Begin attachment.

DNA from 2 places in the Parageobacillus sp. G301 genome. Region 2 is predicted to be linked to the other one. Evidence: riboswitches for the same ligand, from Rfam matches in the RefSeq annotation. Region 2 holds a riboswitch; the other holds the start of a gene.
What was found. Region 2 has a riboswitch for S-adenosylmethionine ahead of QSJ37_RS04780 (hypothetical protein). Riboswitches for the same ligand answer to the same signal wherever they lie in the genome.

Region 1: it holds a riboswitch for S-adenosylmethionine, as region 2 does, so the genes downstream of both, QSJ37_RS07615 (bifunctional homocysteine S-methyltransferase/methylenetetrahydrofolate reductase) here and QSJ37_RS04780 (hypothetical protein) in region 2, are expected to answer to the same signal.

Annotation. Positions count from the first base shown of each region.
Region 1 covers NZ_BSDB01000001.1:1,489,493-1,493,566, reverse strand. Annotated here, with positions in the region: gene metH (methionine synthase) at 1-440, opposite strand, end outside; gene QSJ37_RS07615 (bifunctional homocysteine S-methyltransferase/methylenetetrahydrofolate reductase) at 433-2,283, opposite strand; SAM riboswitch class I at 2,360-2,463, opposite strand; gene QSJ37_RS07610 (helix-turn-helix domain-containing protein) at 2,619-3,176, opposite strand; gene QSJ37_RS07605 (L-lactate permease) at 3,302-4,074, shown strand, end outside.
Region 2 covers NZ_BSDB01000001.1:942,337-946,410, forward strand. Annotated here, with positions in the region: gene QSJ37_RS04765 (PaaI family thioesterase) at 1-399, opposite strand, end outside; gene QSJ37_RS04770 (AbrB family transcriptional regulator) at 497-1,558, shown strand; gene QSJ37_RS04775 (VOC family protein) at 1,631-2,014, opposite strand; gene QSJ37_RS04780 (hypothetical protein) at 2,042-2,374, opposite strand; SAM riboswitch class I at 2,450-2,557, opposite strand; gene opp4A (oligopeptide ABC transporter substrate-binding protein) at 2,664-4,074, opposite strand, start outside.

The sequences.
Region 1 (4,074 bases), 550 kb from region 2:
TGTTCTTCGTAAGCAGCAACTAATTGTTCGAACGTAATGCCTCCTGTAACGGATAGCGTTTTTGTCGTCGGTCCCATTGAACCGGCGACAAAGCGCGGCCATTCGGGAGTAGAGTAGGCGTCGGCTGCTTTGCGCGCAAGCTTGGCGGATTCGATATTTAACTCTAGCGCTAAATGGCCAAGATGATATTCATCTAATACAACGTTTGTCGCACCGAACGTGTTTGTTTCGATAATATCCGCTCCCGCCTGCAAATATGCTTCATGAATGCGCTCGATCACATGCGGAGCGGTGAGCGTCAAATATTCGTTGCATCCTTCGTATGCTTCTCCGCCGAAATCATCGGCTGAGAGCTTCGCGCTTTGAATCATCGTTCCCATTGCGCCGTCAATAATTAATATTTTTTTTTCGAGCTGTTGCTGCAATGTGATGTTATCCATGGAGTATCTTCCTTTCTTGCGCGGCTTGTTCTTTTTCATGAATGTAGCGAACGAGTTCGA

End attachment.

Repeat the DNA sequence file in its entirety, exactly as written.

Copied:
DNA from 2 places in the Parageobacillus sp. G301 genome. Region 2 is predicted to be linked to the other one. Evidence: riboswitches for the same ligand, from Rfam matches in the RefSeq annotation. Region 2 holds a riboswitch; the other holds the start of a gene.
What was found. Region 2 has a riboswitch for S-adenosylmethionine ahead of QSJ37_RS04780 (hypothetical protein). Riboswitches for the same ligand answer to the same signal wherever they lie in the genome.

Region 1: it holds a riboswitch for S-adenosylmethionine, as region 2 does, so the genes downstream of both, QSJ37_RS07615 (bifunctional homocysteine S-methyltransferase/methylenetetrahydrofolate reductase) here and QSJ37_RS04780 (hypothetical protein) in region 2, are expected to answer to the same signal.

Annotation. Positions count from the first base shown of each region.
Region 1 covers NZ_BSDB01000001.1:1,489,493-1,493,566, reverse strand. Annotated here, with positions in the region: gene metH (methionine synthase) at 1-440, opposite strand, end outside; gene QSJ37_RS07615 (bifunctional homocysteine S-methyltransferase/methylenetetrahydrofolate reductase) at 433-2,283, opposite strand; SAM riboswitch class I at 2,360-2,463, opposite strand; gene QSJ37_RS07610 (helix-turn-helix domain-containing protein) at 2,619-3,176, opposite strand; gene QSJ37_RS07605 (L-lactate permease) at 3,302-4,074, shown strand, end outside.
Region 2 covers NZ_BSDB01000001.1:942,337-946,410, forward strand. Annotated here, with positions in the region: gene QSJ37_RS04765 (PaaI family thioesterase) at 1-399, opposite strand, end outside; gene QSJ37_RS04770 (AbrB family transcriptional regulator) at 497-1,558, shown strand; gene QSJ37_RS04775 (VOC family protein) at 1,631-2,014, opposite strand; gene QSJ37_RS04780 (hypothetical protein) at 2,042-2,374, opposite strand; SAM riboswitch class I at 2,450-2,557, opposite strand; gene opp4A (oligopeptide ABC transporter substrate-binding protein) at 2,664-4,074, opposite strand, start outside.

The sequences.
Region 1 (4,074 bases), 550 kb from region 2:
TGTTCTTCGTAAGCAGCAACTAATTGTTCGAACGTAATGCCTCCTGTAACGGATAGCGTTTTTGTCGTCGGTCCCATTGAACCGGCGACAAAGCGCGGCCATTCGGGAGTAGAGTAGGCGTCGGCTGCTTTGCGCGCAAGCTTGGCGGATTCGATATTTAACTCTAGCGCTAAATGGCCAAGATGATATTCATCTAATACAACGTTTGTCGCACCGAACGTGTTTGTTTCGATAATATCCGCTCCCGCCTGCAAATATGCTTCATGAATGCGCTCGATCACATGCGGAGCGGTGAGCGTCAAATATTCGTTGCATCCTTCGTATGCTTCTCCGCCGAAATCATCGGCTGAGAGCTTCGCGCTTTGAATCATCGTTCCCATTGCGCCGTCAATAATTAATATTTTTTTTTCGAGCTGTTGCTGCAATGTGATGTTATCCATGGAGTATCTTCCTTTCTTGCGCGGCTTGTTCTTTTTCATGAATGTAGCGAACGAGTTCGA